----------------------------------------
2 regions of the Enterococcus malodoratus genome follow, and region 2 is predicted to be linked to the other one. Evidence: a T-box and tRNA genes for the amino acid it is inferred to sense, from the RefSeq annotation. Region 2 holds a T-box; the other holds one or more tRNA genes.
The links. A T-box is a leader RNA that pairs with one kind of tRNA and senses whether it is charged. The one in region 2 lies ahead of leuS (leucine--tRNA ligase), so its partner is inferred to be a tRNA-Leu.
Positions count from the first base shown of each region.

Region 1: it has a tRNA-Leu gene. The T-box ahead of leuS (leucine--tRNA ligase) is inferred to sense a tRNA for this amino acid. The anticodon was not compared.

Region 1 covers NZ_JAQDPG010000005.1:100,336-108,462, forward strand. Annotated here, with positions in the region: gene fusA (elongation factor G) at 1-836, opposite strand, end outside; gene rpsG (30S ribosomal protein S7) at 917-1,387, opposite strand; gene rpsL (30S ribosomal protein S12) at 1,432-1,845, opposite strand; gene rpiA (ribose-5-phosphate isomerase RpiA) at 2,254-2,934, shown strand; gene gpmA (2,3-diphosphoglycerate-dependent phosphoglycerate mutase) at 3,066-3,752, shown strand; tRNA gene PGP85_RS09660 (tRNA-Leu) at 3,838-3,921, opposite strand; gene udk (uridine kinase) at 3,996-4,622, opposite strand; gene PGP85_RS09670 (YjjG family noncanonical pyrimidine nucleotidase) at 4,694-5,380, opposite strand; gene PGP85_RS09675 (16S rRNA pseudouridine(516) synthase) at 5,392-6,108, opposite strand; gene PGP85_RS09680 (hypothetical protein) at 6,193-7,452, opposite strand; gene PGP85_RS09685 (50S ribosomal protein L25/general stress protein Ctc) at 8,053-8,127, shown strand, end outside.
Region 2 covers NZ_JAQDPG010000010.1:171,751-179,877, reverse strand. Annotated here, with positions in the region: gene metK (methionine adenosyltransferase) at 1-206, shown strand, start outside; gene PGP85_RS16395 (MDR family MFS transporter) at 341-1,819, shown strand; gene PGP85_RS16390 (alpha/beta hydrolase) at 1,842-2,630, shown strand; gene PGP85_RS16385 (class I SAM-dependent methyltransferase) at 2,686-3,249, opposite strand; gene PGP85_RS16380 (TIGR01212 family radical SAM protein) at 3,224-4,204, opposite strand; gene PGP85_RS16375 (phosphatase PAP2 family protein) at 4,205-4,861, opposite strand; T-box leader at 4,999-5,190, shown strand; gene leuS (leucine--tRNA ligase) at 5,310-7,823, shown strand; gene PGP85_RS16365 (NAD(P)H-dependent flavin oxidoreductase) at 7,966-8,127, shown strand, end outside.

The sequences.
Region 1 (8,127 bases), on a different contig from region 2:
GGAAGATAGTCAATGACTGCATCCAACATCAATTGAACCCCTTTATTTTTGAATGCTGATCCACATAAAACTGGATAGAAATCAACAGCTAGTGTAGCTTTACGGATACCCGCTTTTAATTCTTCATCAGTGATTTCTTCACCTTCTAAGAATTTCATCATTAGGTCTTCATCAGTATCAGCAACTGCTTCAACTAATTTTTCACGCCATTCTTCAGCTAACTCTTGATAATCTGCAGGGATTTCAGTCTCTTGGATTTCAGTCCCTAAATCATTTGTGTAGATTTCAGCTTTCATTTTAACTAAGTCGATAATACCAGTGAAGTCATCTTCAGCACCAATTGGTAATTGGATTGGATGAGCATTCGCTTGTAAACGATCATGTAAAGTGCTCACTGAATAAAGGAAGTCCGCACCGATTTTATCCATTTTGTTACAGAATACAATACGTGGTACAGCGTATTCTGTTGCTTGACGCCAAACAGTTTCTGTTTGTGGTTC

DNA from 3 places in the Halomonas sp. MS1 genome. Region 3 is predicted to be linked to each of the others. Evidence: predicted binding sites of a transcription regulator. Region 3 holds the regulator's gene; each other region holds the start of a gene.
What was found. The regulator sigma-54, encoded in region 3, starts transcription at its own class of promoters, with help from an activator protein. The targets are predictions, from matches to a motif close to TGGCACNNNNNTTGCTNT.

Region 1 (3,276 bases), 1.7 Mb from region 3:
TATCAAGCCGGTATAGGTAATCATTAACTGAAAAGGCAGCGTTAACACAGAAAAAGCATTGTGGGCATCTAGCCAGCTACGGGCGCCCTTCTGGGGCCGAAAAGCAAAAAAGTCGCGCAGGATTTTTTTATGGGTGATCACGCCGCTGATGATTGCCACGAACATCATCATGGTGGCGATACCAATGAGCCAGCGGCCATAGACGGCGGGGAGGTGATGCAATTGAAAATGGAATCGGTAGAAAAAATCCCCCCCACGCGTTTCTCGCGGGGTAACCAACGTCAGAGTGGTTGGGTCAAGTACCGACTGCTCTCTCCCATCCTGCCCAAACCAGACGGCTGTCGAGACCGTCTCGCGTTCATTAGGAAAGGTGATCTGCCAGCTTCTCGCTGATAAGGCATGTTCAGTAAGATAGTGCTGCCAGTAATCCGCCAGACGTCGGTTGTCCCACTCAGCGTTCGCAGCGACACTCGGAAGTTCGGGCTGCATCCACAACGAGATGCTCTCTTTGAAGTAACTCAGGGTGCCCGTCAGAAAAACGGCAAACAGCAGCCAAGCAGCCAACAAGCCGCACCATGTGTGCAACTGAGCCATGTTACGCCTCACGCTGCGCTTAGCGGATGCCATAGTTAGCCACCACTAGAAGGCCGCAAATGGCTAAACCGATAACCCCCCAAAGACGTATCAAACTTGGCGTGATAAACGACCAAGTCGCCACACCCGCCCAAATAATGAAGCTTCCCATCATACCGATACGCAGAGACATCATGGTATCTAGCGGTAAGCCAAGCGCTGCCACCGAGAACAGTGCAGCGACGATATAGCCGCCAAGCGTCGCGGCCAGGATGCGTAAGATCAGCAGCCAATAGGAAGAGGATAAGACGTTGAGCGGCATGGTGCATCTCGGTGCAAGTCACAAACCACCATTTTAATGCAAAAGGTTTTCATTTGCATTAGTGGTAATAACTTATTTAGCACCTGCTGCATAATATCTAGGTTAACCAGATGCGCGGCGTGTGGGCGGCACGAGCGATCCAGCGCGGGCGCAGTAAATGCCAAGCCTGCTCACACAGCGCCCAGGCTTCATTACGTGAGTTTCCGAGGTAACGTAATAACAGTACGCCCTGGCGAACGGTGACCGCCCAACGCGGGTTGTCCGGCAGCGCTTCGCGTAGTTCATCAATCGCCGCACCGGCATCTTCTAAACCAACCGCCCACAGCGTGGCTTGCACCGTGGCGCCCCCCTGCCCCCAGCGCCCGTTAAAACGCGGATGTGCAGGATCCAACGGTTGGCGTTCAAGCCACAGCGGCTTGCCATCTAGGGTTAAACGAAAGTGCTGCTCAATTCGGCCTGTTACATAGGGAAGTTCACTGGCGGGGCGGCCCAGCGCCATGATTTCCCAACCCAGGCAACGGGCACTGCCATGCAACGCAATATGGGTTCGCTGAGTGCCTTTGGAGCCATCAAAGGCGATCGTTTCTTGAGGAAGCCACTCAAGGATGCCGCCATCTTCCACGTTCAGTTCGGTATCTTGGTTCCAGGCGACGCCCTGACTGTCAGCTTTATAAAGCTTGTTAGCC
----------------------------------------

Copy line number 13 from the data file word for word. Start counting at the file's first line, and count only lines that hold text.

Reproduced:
TATCAAGCCGGTATAGGTAATCATTAACTGAAAAGGCAGCGTTAACACAGAAAAAGCATTGTGGGCATCTAGCCAGCTACGGGCGCCCTTCTGGGGCCGAAAAGCAAAAAAGTCGCGCAGGATTTTTTTATGGGTGATCACGCCGCTGATGATTGCCACGAACATCATCATGGTGGCGATACCAATGAGCCAGCGGCCATAGACGGCGGGGAGGTGATGCAATTGAAAATGGAATCGGTAGAAAAAATCCCCCCCACGCGTTTCTCGCGGGGTAACCAACGTCAGAGTGGTTGGGTCAAGTACCGACTGCTCTCTCCCATCCTGCCCAAACCAGACGGCTGTCGAGACCGTCTCGCGTTCATTAGGAAAGGTGATCTGCCAGCTTCTCGCTGATAAGGCATGTTCAGTAAGATAGTGCTGCCAGTAATCCGCCAGACGTCGGTTGTCCCACTCAGCGTTCGCAGCGACACTCGGAAGTTCGGGCTGCATCCACAACGAGATGCTCTCTTTGAAGTAACTCAGGGTGCCCGTCAGAAAAACGGCAAACAGCAGCCAAGCAGCCAACAAGCCGCACCATGTGTGCAACTGAGCCATGTTACGCCTCACGCTGCGCTTAGCGGATGCCATAGTTAGCCACCACTAGAAGGCCGCAAATGGCTAAACCGATAACCCCCCAAAGACGTATCAAACTTGGCGTGATAAACGACCAAGTCGCCACACCCGCCCAAATAATGAAGCTTCCCATCATACCGATACGCAGAGACATCATGGTATCTAGCGGTAAGCCAAGCGCTGCCACCGAGAACAGTGCAGCGACGATATAGCCGCCAAGCGTCGCGGCCAGGATGCGTAAGATCAGCAGCCAATAGGAAGAGGATAAGACGTTGAGCGGCATGGTGCATCTCGGTGCAAGTCACAAACCACCATTTTAATGCAAAAGGTTTTCATTTGCATTAGTGGTAATAACTTATTTAGCACCTGCTGCATAATATCTAGGTTAACCAGATGCGCGGCGTGTGGGCGGCACGAGCGATCCAGCGCGGGCGCAGTAAATGCCAAGCCTGCTCACACAGCGCCCAGGCTTCATTACGTGAGTTTCCGAGGTAACGTAATAACAGTACGCCCTGGCGAACGGTGACCGCCCAACGCGGGTTGTCCGGCAGCGCTTCGCGTAGTTCATCAATCGCCGCACCGGCATCTTCTAAACCAACCGCCCACAGCGTGGCTTGCACCGTGGCGCCCCCCTGCCCCCAGCGCCCGTTAAAACGCGGATGTGCAGGATCCAACGGTTGGCGTTCAAGCCACAGCGGCTTGCCATCTAGGGTTAAACGAAAGTGCTGCTCAATTCGGCCTGTTACATAGGGAAGTTCACTGGCGGGGCGGCCCAGCGCCATGATTTCCCAACCCAGGCAACGGGCACTGCCATGCAACGCAATATGGGTTCGCTGAGTGCCTTTGGAGCCATCAAAGGCGATCGTTTCTTGAGGAAGCCACTCAAGGATGCCGCCATCTTCCACGTTCAGTTCGGTATCTTGGTTCCAGGCGACGCCCTGACTGTCAGCTTTATAAAGCTTGTTAGCC